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Grenada, U.S. Intervention in

Grenada, U.S. Intervention in (1983).Grenada first attracted the military interest of the United States in 1979. A Marxist‐Leninist coup that year, led by Maurice Bishop and the New Jewel movement, overthrew the government; the Communists also began construction of a 9,800‐foot airstrip. A second and more violent coup in 1983 left Bishop and more than 100 other Grenadians dead and Deputy Prime Minister Bernard Coard and Gen. Hudson Austin in charge. In response to this violence and disorder, Grenada's governor general, Sir Paul Scoon, secretly asked the Organization of Eastern Caribbean States (OECS) for assistance in restoring order. The OECS, in turn, requested help from the United States.

To the strongly anti‐Communist U.S. president, Ronald Reagan, the possibility of a Soviet client‐state in such a strategic location was unacceptable. The airstrip was seen as a threat to vital Caribbean sealanes and the Panama Canal, and it could have been used for staging Cuban and Soviet military flights to Africa and Nicaragua. U.S. officials also expressed their concern for the safety of approximately 1,000 Americans, mostly medical students, living in Grenada. The day after Bishop was murdered, a U.S. Navy task force, with Marines, was ordered to Grenada.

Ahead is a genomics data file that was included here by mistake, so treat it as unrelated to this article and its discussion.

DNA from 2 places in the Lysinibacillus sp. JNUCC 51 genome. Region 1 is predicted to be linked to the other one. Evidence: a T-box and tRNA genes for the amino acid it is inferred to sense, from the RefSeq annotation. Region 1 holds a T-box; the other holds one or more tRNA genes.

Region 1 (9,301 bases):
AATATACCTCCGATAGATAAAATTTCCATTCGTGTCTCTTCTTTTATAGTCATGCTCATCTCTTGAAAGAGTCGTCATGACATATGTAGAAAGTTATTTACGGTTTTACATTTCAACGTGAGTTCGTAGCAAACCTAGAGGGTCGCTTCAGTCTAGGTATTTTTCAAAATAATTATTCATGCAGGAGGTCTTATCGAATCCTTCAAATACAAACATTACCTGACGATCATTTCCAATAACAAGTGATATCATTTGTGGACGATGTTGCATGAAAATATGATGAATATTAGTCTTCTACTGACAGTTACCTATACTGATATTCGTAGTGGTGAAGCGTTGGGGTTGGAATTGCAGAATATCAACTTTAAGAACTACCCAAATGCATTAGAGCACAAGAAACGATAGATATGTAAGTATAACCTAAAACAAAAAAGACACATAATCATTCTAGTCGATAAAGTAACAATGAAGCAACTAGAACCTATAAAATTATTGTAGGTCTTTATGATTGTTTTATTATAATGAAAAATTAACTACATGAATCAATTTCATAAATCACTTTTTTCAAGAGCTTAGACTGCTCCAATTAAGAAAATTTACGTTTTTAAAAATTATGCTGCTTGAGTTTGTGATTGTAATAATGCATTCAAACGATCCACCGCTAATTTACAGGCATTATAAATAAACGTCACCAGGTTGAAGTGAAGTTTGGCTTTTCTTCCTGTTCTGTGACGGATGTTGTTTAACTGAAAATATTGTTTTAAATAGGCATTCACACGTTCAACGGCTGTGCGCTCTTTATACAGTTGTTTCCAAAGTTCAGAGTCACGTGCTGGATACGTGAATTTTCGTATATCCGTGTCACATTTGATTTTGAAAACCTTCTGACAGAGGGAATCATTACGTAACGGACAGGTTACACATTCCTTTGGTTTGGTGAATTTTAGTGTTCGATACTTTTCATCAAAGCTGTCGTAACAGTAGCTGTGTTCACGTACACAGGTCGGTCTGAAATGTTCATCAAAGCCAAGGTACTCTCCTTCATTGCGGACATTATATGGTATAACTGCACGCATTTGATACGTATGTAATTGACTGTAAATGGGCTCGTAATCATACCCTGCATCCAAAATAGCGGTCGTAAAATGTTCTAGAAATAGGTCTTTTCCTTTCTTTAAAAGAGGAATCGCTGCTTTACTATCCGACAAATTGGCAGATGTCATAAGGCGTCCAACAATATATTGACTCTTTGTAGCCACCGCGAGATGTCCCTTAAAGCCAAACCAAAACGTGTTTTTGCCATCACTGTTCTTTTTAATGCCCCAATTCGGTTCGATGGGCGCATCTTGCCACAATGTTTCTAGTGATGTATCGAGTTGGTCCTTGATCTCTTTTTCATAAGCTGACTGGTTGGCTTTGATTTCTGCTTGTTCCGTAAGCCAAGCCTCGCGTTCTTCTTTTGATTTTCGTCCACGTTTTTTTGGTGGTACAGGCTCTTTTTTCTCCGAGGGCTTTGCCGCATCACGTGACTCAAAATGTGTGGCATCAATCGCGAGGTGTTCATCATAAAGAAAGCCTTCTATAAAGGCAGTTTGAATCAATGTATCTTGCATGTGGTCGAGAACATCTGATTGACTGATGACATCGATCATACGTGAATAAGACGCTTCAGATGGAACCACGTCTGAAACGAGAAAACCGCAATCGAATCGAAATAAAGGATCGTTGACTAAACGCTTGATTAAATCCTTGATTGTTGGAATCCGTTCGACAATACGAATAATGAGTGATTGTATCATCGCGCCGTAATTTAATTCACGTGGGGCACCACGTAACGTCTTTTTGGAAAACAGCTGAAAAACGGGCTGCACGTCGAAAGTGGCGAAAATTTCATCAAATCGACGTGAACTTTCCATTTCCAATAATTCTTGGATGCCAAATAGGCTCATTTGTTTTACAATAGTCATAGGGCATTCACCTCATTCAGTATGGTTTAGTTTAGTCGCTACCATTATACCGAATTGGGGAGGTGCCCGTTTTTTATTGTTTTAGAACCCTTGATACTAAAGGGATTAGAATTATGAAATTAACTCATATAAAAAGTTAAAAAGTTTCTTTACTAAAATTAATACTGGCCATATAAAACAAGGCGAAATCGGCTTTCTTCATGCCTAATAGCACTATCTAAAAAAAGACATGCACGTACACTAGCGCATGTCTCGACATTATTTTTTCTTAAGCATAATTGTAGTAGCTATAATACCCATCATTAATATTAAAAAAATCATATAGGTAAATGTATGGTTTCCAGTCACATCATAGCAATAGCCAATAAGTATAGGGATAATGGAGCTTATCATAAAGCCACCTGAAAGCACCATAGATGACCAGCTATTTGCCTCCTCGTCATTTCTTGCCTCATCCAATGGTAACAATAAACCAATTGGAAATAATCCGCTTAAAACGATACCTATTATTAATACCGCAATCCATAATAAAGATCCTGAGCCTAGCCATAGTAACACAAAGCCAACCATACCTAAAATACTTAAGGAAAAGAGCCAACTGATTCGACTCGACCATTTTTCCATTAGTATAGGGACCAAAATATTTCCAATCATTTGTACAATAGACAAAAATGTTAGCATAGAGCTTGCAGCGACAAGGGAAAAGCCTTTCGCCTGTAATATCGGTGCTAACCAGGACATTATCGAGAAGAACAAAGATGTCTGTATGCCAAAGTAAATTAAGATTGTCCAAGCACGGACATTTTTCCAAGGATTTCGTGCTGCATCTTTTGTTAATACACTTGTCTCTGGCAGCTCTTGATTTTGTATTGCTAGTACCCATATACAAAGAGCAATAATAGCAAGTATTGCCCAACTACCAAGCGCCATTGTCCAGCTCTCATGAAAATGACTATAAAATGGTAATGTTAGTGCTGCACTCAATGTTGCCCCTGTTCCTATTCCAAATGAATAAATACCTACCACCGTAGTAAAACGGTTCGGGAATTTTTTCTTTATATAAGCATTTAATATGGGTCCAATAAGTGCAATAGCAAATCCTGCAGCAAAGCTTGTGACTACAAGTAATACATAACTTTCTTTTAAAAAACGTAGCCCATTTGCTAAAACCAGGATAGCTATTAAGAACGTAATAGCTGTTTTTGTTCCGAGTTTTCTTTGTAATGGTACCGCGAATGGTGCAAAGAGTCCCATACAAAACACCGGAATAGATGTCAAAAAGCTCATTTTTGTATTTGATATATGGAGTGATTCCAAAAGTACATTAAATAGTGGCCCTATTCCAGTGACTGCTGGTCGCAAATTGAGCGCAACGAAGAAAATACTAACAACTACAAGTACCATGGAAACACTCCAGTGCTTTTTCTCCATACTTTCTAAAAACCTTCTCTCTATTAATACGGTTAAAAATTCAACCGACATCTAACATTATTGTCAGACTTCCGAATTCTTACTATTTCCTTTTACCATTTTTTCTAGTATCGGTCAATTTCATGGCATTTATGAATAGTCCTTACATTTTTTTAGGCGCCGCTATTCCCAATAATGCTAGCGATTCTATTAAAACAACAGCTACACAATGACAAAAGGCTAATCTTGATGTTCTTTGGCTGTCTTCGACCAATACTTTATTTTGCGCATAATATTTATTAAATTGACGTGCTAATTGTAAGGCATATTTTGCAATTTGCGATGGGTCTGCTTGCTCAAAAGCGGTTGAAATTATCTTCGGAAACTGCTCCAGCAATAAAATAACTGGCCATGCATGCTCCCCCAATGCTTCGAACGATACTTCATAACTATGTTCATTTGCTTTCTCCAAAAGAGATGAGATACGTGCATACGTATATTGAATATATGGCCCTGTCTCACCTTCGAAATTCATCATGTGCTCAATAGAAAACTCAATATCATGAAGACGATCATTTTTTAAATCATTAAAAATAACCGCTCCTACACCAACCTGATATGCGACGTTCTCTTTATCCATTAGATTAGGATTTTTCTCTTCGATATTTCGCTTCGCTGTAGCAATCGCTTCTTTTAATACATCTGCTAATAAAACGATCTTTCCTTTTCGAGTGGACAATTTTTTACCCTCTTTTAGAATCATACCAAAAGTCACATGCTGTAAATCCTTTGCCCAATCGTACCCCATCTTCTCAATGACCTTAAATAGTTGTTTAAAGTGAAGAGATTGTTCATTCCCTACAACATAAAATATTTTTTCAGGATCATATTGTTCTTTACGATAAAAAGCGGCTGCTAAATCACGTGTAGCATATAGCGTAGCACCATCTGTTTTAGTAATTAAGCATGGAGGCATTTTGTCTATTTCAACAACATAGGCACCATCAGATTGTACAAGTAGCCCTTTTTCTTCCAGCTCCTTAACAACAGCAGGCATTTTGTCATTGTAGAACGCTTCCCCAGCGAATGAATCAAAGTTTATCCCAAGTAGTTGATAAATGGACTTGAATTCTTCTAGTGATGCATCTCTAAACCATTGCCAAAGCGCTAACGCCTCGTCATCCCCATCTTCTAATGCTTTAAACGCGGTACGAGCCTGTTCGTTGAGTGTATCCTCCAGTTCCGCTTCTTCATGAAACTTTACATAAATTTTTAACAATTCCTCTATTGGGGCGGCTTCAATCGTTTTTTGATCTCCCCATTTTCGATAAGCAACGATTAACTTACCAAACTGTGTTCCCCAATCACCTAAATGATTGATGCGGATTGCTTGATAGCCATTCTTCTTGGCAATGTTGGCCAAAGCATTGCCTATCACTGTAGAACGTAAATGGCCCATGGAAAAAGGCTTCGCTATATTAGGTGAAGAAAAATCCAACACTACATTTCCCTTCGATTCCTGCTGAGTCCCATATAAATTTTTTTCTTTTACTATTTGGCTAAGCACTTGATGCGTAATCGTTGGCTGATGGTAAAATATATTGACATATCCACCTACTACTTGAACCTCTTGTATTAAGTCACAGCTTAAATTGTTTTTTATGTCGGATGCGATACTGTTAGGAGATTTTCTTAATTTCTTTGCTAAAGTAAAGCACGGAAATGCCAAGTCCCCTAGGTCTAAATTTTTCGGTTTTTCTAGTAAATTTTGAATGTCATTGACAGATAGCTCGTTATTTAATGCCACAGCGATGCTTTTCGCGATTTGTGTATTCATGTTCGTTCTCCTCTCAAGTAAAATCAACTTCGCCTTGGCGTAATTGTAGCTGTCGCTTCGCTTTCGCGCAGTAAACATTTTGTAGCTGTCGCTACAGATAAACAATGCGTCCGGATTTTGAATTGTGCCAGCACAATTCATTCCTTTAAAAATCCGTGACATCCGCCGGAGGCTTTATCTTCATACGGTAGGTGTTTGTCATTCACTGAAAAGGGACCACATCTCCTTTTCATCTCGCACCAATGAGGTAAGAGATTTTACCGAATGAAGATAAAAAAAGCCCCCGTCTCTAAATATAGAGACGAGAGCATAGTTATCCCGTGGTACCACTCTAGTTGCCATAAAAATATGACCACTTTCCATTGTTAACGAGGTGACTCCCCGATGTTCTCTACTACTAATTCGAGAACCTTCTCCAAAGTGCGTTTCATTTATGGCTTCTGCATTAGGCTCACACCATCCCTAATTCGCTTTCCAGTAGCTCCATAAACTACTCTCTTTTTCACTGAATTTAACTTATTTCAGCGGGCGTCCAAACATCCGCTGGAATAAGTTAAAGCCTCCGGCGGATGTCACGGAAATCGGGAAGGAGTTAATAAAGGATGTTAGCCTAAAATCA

U.S. military intervention in Grenada in 1983, code‐named “Urgent Fury,” was hastily planned but overwhelming. The invasion force included the Independence Carrier Battle Group; the helicopter carrier Guam and Amphibious Squadron Four; 1,700 Marines of the 22nd Marine Amphibious Unit; two army ranger battalions; a ready brigade of the 82nd Airborne Division; various special operations units; and token forces from the OECS. It turned out that the island was defended by only about 500 to 600 Grenadian troops; 2,000 to 2,500 militiamen; and 750 to 800 Cubans, mostly military construction workers.

U.S. forces began landing on Grenada on 25 October. Their objectives were to seize the airports, destroy Radio Free Grenada, and ensure the safety of resident U.S. citizens. By 28 October, Grenada was firmly under the control of U.S. and OECS forces. Although ultimately successful, there were a number of serious problems with Urgent Fury, among them inadequate and poorly disseminated intelligence information and failures of communications and coordination failure among army, navy, and Marine units. The brief battle for Grenada cost the lives of 18 U.S. servicemen, including eleven soldiers, 3 Marines, and 4 Navy SEALS; another 116 U.S. servicemen were wounded. Cuban casualties were 25 dead and 59 wounded; Grenadian casualties 45 dead and 350 wounded.
[See also Caribbean and Latin America, U.S. Military Involvement in the.]


William C. Gilmore , The Grenada Intervention: Analysis and Documentation, 1984.
Paul Seabury and Walter A. McDougall, eds., The Grenada Papers, 1984.

Craig Swanson

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